Aloe vera is one of the most commonly used herbs in alternative medicine. Known for its healing properties, it’s popular for treating small skin abrasions. You may already have a bottle of aloe vera gel in the medicine cabinet from a past sunburn. This same type of product may be applied topically to soothe aching joints.

Aloe vera is also available in the whole form from the leaves of the plant. The National Center for Complementary and Integrative Health (NCCIH) says that oral aloe vera can cause decreased blood sugar and gastrointestinal side effects, such as diarrhea. Topical aloe vera, on the other hand, does not cause any side effects and should be safe to try for arthritis.

2. Boswellia

“boswellia”

Boswellia, also called frankincense, is praised by alternative medicine practitioners for its anti-inflammatory capabilities. It’s derived from the gum of Boswellia trees indigenous to India.

This herb is thought to work by blocking substances (leukotrienes) that attack healthy joints in autoimmune diseases such as RA. The NCCIH acknowledges promising evidence of Boswellia in animal studies. But it notes a lack of human trials. Boswellia is available in tablet form and topical creams.

3. Cat’s claw

“Cats Claw”

Cat’s claw is another anti-inflammatory herb that may reduce swelling in arthritis. This herb is from a tropical vine, and its usage dates back to Incan civilizations. Traditionally, cat’s claw is used to boost the immune system.

In recent years, the immunity powers of the herb have been tried in arthritis. The downside is that cat’s claw may overstimulate the immune system and make arthritis pain worse.

According to the Arthritis Foundation, a study showed cat’s claw can help with RA swelling. But there’s no proof that this herb can prevent further joint damage.

4. Eucalyptus

“eucalyptus”

Like aloe vera, eucalyptus is widely available in Western markets. It’s used in oral medications, and topical oil extracts are used for a variety of conditions. Topical forms of eucalyptus leaves are used to treat arthritis pain.

The plant leaves contain tannins, which may be helpful in reducing swelling and the pain arthritis causes. Some users follow up with heat pads to maximize the effects of eucalyptus on swollen joints.

Be sure to test yourself for allergies before using topical eucalyptus. Put a small amount of the product on your forearm. If there is no reaction in 24 to 48 hours, it should be safe to use.

5. Ginger

“ginger”

You may have ginger in your spice cabinet for cooking, but this herb is also a staple in many alternative medicine cabinets. The same compounds that give ginger its strong flavor also have anti-inflammatory properties.

The NCCIH says that early studies in reducing joint swelling with ginger in RA are promising. But more human trials are needed to better understand its action. In folk medicine and Chinese medicine, ginger is used to increase blood circulation, which brings heat and healing properties to the affected area. Research shows promise for the use of ginger in all types of arthritis.

6. Green tea

“green-tea”

Green tea is one of the most popular beverages in the world, and has been used to reduce inflammation in the body. It’s possible that green tea can be used to treat arthritis inflammation in the form of beverages, tablets, or tinctures.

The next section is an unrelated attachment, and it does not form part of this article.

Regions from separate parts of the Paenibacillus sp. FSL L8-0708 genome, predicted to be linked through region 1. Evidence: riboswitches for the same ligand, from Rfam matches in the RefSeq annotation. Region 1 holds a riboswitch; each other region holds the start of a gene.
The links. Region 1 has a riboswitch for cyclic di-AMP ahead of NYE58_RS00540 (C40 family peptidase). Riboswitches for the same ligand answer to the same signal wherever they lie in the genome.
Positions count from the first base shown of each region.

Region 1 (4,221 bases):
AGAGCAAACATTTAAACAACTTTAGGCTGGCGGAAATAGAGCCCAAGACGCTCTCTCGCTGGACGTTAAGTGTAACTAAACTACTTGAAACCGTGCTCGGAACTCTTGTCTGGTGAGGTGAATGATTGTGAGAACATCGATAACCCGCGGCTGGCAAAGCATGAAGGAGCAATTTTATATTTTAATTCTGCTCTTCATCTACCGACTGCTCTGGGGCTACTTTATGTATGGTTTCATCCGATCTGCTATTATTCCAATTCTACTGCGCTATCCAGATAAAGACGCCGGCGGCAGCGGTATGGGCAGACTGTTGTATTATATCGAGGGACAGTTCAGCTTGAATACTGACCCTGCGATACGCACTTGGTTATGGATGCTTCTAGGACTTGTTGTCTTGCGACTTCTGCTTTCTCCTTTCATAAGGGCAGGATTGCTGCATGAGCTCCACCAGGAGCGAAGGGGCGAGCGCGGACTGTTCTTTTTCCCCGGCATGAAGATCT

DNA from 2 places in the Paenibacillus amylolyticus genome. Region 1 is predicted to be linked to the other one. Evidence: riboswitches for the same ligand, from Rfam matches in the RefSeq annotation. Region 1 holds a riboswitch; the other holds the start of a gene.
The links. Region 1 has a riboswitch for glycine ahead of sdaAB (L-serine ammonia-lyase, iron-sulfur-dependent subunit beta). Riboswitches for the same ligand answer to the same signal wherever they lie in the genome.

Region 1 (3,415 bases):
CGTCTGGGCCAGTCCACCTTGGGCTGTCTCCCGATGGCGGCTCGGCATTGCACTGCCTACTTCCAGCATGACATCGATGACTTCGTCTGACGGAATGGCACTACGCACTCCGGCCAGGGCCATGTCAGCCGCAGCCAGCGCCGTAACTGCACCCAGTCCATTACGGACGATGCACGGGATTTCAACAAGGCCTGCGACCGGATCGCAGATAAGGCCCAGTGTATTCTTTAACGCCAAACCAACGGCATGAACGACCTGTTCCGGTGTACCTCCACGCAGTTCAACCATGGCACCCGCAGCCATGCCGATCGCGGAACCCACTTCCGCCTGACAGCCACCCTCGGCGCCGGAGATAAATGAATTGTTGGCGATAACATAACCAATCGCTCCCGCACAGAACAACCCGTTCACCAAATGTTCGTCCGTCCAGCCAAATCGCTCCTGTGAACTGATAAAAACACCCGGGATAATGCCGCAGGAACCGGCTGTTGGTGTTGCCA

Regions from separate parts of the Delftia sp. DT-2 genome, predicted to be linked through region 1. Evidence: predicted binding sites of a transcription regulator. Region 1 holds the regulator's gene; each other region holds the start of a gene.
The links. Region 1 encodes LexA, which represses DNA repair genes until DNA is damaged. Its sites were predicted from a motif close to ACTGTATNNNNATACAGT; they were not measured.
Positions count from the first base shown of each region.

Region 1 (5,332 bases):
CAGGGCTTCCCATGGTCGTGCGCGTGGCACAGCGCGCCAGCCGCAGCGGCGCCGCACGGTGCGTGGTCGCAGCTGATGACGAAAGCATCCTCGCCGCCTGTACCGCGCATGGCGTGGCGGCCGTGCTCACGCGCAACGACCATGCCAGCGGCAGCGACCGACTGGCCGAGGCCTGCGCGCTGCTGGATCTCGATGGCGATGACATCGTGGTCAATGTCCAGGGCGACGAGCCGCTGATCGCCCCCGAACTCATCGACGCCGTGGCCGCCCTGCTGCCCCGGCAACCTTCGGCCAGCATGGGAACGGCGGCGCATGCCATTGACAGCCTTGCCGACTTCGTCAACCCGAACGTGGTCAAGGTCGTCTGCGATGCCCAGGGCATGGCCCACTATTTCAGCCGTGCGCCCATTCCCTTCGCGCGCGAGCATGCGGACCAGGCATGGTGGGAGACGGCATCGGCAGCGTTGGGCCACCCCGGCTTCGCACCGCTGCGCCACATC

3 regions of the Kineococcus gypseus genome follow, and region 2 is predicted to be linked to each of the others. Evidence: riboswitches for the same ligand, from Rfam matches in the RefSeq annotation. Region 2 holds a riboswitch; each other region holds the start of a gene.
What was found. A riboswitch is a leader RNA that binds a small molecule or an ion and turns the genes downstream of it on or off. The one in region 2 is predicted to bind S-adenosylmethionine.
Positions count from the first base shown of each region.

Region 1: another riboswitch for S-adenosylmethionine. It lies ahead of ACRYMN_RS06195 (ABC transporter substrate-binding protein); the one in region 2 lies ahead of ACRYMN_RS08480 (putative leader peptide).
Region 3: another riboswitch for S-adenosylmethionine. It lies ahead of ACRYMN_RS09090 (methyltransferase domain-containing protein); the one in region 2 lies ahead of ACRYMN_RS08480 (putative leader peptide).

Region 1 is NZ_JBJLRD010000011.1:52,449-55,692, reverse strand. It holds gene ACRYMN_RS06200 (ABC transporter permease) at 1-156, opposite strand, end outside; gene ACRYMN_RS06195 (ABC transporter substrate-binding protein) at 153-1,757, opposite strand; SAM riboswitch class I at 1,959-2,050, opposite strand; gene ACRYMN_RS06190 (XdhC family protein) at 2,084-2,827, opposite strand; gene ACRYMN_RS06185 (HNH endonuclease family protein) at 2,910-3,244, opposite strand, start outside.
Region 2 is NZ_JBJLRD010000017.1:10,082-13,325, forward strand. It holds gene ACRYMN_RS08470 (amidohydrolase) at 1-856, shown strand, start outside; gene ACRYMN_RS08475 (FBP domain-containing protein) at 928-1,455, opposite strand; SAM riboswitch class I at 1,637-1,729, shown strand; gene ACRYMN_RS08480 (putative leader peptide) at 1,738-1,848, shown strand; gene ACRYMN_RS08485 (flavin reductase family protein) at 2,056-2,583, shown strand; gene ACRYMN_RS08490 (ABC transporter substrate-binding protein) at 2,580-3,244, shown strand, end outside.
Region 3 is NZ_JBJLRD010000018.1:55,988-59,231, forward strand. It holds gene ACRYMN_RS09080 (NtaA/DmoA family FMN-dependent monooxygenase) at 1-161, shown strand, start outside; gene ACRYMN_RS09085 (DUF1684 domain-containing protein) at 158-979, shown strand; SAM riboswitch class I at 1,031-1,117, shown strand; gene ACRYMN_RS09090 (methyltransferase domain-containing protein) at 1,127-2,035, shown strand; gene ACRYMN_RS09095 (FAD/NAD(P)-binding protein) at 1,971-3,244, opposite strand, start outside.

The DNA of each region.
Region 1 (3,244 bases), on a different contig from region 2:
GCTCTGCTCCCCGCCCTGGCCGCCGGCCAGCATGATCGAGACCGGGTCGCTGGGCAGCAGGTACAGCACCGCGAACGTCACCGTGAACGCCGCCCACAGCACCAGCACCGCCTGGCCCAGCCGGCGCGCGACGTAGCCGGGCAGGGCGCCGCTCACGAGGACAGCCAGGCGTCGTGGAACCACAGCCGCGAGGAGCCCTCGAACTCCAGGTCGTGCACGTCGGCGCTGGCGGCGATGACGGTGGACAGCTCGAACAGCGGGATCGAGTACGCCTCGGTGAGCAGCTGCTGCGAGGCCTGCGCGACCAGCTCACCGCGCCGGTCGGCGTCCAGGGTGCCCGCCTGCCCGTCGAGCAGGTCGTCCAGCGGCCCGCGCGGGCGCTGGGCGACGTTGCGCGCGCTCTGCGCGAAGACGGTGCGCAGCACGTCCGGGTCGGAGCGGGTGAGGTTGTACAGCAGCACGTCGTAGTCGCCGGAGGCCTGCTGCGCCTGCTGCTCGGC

In a 2010 study, the NCCIH found that green tea might help people with osteoarthritis (OA) and RA. But many more studies are still needed to prove the potential benefits of green tea.

7. Thunder god vine

“thunder-god-vine”

Thunder god vine is one of the oldest herbs used in Chinese medicine. Extracts from skinned roots are known for suppressing an overactive immune system. This makes thunder god vine a possible alternative treatment for autoimmune diseases such as RA. It’s best to apply directly to the skin in a topical form. Thunder god vine may work best along with conventional RA medications.

Use extreme caution with this herb, as it can be poisonous if extracts are derived from other areas of the vine. Long-term use is not recommended.

8. Turmeric

“turmeric”

Turmeric is a yellow powder made from the related flowering plant. It’s used in cooking to make curry. It also has anti-inflammatory properties.

Lab studies on rats have also found this herb may slow the progression of RA. Curcumin, the active ingredient in turmeric, has been used in folk medicine for years. Unlike other types of herbs, the NCCIH found turmeric may work best in fighting joint pain when taken orally.

There still needs to be more studies done on the safety of turmeric, but its use is promising.

9. Willow Bark

“willow-bark”

Using willow bark is one of the oldest treatments for inflammation. In fact, people during Hippocrates’ time (fifth century B.C.) chewed on willow bark to help treat inflammatory conditions.

One study reported that the herb shows promise in relieving OA-related joint pain, particularly in the knees, back, hips, and neck. This treatment is taken orally, either by tea or tablet.

Getting the right dose is crucial. An overdose can cause rashes and other forms of inflammation. Do not use willow bark if you take blood thinners or are allergic to aspirin.

Article from: https://www.healthline.com/health/osteoarthritis/herbs-arthritis-pain

9 Herbs to Fight Arthritis Pain